Eleminating Pantry Pests

Eleminating Pantry Pests
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mothWe all get them at one time of another-pantry pests-Indian meal moths, grain/flour beetles and many other tiny bugs that infiltrate our pantries, cupboards and storage areas.

Pantry moths most likely got into your house with some type of purchased food. They are found in flour, dog food, biscuits, pasta, cereal, dried beans, bread, spices, cookies and very often in bird seed, because it's not regulated the same as food. Store birdseed, dog food and that type of thing in a shed or garage if possible. Many times the eggs hatch after you bring these items home, and before you realize it, you have a problem.

The larva are very small, not much bigger than a piece of rice. The moths are small too, but easier to see and identify. If you see small moths flying around, especially near or in your cupboards or pantry, then you need to start searching! Look everywhere--grains, nuts, spices, dried peppers, and even things you wouldn't consider suspect. If you find it, you'll know. Most likely you'll see webbing, or larva. If you throw out that item--outside in the trash-and use a few of the following tips you may get on top of it quickly. A note on the Indian meal moth---they may not be limited to kitchen areas if you've had them for awhile. Check all dark places for the webbing.

Traps: Buy non-toxic moth traps that use pheromones to lure the moths. One trap per room is all you need-more than that will confuse the moths and it won't be effective. Usually this method will work if combined with cleaning and finding the source of the moths.

Alternative trap: Mix boric acid with cornmeal-at a 1 to 3 ratio. Place mixture in jar lids or washed tuna cans in pantries and cupboards. Keep this away from kids and pets.

Clean: Remove everything from cupboards or pantries. Vacuum out every nook and cranny-top and bottom! Take the vacuum outside, remove the bag, and place it in a garbage bag. Tie and place in the trash can---don't keep it near the door. Afterwards, wipe down the cabinets with a vinegar solution. Use a sponge or a rag, but make sure it's really saturated. You want to get in all the crooks and crannies.

Essential oils: consider washing everything down once a month or so, and putting cotton balls with 10 to 15 drops of Eucalyptus essential oil in the corners of the cupboards, pantry and closets.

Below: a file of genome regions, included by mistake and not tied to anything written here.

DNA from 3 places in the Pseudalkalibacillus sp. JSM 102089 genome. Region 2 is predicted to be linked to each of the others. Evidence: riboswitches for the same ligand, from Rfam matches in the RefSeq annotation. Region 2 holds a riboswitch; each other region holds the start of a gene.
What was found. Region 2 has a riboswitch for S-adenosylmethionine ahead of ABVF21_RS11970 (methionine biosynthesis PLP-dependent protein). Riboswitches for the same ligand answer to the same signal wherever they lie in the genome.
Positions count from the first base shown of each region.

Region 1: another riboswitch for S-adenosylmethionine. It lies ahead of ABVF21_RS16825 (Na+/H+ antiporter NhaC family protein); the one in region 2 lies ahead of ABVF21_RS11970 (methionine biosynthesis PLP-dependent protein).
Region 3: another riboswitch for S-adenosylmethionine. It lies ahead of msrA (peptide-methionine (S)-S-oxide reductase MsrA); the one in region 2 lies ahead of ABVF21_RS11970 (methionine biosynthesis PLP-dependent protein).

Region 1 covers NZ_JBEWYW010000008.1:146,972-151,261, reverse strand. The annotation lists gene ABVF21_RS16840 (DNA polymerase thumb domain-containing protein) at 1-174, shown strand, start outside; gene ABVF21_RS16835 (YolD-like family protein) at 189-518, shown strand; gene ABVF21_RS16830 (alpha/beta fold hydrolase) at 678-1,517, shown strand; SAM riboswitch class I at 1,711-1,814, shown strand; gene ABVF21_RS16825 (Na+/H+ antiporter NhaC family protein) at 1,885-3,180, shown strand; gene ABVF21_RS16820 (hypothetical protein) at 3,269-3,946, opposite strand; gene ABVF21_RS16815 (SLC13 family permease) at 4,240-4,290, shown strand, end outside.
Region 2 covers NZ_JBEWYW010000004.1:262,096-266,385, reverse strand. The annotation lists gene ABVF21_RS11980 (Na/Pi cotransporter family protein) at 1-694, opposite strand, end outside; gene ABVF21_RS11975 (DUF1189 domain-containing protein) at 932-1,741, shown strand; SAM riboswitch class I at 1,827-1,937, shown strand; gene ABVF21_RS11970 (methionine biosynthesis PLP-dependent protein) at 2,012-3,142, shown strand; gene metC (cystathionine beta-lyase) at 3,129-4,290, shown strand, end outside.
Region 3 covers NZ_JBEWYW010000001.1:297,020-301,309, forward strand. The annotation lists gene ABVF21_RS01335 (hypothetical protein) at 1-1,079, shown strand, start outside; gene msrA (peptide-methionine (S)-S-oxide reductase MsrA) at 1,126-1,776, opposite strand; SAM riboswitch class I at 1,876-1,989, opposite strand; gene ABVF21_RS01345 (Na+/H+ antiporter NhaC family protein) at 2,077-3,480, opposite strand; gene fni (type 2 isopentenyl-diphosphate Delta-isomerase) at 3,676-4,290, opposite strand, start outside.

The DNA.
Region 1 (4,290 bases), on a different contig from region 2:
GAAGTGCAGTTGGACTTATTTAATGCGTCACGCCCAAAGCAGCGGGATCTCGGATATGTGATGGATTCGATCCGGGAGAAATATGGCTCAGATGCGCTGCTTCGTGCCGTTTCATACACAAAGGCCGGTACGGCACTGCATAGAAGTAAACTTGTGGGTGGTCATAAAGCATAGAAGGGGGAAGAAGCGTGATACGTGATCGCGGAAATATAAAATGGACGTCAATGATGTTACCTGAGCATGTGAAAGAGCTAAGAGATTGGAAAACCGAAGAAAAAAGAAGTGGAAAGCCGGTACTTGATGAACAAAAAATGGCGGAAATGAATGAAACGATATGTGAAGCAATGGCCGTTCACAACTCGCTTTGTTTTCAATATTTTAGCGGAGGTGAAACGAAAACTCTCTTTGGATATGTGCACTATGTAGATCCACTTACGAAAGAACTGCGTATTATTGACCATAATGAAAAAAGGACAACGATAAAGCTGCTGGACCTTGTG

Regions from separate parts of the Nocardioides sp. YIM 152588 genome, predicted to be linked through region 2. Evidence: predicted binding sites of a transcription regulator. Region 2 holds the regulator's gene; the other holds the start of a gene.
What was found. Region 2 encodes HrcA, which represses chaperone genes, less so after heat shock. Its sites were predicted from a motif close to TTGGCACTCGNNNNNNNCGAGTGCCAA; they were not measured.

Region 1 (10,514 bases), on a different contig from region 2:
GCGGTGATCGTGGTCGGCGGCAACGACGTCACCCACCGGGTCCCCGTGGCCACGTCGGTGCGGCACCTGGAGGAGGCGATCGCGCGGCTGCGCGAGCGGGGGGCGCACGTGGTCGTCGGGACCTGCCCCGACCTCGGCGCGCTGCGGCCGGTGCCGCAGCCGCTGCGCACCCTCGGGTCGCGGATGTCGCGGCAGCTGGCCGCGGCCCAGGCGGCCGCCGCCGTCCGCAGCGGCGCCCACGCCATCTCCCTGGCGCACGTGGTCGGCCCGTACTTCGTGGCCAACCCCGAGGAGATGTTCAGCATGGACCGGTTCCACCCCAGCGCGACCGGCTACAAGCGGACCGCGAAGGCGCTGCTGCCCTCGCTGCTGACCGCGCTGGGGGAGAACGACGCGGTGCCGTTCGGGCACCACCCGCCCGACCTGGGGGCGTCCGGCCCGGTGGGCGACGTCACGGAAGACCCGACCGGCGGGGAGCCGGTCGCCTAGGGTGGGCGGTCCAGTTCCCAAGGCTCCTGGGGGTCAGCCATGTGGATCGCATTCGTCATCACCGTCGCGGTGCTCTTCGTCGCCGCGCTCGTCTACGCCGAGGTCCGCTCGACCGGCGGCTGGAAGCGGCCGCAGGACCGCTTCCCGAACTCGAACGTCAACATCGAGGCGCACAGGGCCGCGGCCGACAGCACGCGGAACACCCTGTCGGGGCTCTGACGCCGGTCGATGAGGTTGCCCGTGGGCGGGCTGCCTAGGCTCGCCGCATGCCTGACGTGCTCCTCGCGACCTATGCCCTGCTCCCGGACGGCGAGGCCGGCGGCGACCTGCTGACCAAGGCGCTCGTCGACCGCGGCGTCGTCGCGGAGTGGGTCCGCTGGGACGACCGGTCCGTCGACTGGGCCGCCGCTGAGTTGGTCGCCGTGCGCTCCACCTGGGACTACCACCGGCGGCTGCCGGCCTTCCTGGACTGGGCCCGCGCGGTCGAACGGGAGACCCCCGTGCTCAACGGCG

Extreme cases: IF your moth infestation is really bad, you will need to throw out all items made of grain and the other things we've talked about today. Get rid of it all and clean, clean, clean. I came close to having to do this, but managed to limit it to one cupboard that I knew was the problem. I also had them in the basement and discovered it was birdseed I was storing. I now store that in the garage in a large can with a tight lid.


What can you do to prevent pantry moths? Sometimes nothing, but you can follow these tips to minimize the chance.

-When you purchase items that I've mentioned today put them in the freezer for 3 days to kill anything that may have come home with you.

-Store your rice, flour and cornmeal in the refrigerator or freezer. I do this mostly when I buy a lot of extra that doesn't get used right away. Don't mix old and new grains or flour. Use up the old, then wash and dry the container before storing the new batch.

-Place bay leaves in your grains--but this is only prevention. It won't kill the eggs or larva, but it will usually keep them away. Use 2-3 leaves in each container.

-Watch your rodent population. The pantry pests can breed in their nests AND in the bate traps for rodents.


Image: FreeDigitalPhotos.net

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About The Author

Brenda Hyde is a freelance writer living on ten acres in rural Michigan with her husband and three kids. She is a mom, grandma, gardener, cook and writer. She blogs on all of these topics at Harvestmoongazette.blogspot.com.


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